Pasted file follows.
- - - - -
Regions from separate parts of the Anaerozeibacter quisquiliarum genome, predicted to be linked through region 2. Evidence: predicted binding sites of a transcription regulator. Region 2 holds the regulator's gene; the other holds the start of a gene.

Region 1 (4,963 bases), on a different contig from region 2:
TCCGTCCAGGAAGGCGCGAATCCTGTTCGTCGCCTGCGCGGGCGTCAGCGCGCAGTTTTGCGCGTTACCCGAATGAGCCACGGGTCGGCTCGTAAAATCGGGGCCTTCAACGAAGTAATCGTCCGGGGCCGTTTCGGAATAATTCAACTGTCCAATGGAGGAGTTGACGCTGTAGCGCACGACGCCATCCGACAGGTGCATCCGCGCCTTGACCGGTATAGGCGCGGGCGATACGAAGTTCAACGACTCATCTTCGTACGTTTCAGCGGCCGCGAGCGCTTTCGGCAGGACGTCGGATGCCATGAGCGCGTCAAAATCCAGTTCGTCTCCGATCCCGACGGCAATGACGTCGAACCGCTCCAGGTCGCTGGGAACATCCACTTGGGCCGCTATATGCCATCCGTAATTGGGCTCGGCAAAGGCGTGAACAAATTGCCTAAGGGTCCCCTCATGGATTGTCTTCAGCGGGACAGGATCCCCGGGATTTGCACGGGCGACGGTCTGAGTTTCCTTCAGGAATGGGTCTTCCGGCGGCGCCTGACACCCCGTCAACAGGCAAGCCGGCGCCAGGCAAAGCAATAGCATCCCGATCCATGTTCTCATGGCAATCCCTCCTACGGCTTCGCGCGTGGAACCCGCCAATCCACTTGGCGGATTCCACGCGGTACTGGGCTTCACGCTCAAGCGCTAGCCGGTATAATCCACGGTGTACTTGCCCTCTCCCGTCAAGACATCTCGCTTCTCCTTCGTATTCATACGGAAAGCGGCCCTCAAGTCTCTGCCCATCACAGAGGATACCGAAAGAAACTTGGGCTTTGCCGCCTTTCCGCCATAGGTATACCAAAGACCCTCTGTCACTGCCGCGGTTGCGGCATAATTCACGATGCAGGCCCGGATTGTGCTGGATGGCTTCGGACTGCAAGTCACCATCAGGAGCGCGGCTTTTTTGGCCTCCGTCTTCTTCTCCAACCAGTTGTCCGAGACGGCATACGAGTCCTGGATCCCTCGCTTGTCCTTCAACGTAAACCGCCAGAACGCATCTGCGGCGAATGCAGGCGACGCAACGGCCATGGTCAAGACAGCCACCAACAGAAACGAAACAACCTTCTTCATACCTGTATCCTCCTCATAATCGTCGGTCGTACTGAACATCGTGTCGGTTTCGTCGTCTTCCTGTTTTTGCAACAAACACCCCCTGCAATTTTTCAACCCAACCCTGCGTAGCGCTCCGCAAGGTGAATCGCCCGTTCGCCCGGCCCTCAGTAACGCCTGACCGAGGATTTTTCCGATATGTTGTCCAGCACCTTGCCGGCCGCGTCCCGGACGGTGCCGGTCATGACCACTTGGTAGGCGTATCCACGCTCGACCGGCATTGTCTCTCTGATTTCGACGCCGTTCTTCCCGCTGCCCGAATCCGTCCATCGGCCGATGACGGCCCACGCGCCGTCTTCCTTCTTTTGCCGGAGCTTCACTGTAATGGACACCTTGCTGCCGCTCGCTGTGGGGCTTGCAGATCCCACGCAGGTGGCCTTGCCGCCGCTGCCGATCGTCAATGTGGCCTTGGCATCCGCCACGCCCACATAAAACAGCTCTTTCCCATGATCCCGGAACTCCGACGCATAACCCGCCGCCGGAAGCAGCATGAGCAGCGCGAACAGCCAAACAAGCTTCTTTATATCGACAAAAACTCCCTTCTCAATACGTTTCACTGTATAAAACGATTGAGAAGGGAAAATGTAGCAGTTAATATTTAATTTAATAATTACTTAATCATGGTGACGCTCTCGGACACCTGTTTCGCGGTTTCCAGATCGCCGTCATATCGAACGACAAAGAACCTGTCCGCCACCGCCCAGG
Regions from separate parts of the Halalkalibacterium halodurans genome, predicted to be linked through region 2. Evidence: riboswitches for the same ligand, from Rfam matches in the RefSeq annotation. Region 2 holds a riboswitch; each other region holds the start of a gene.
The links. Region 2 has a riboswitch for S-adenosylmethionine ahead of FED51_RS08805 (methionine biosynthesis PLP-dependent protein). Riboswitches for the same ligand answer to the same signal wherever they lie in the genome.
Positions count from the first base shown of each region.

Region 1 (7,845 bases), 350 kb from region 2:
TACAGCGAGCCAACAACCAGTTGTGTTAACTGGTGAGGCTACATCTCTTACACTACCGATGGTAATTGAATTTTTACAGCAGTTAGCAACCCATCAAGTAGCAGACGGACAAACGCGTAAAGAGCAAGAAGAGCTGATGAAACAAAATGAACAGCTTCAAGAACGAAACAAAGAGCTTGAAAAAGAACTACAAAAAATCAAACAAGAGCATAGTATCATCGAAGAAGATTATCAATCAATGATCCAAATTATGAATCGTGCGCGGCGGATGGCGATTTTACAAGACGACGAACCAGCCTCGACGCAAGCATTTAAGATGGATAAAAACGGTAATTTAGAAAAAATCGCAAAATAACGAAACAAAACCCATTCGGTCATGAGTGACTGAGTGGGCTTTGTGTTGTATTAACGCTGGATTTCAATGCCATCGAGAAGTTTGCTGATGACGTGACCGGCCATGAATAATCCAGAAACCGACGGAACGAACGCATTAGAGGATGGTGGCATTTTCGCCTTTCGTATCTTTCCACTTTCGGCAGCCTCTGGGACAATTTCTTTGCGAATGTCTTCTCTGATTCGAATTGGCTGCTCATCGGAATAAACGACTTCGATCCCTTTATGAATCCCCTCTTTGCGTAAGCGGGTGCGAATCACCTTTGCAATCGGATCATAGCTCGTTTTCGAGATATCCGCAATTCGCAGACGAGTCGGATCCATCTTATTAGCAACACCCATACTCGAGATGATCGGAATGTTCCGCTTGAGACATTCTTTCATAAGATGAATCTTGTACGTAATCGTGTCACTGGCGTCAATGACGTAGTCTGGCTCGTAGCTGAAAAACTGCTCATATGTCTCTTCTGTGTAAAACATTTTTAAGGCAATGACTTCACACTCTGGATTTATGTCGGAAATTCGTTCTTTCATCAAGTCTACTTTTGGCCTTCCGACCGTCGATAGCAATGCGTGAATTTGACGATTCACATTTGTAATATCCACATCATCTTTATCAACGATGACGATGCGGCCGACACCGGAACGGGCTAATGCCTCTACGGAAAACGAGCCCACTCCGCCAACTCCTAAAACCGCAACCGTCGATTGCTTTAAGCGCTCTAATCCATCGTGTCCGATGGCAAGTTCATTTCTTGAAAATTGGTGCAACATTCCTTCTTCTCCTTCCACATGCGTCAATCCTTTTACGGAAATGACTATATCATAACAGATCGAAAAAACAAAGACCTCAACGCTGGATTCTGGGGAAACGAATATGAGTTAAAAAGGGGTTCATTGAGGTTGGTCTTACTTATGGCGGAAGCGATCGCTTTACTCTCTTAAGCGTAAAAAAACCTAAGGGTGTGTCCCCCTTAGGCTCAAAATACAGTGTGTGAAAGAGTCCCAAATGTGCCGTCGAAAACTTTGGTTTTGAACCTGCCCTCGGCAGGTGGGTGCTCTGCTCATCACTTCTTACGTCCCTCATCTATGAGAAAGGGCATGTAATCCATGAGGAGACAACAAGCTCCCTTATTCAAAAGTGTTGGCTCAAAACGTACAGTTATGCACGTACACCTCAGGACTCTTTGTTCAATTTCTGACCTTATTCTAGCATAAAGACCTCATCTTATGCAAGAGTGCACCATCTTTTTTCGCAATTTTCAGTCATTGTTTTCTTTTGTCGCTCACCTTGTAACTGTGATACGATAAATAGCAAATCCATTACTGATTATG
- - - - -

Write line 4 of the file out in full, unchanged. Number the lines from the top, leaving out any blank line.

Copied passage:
Regions from separate parts of the Halalkalibacterium halodurans genome, predicted to be linked through region 2. Evidence: riboswitches for the same ligand, from Rfam matches in the RefSeq annotation. Region 2 holds a riboswitch; each other region holds the start of a gene.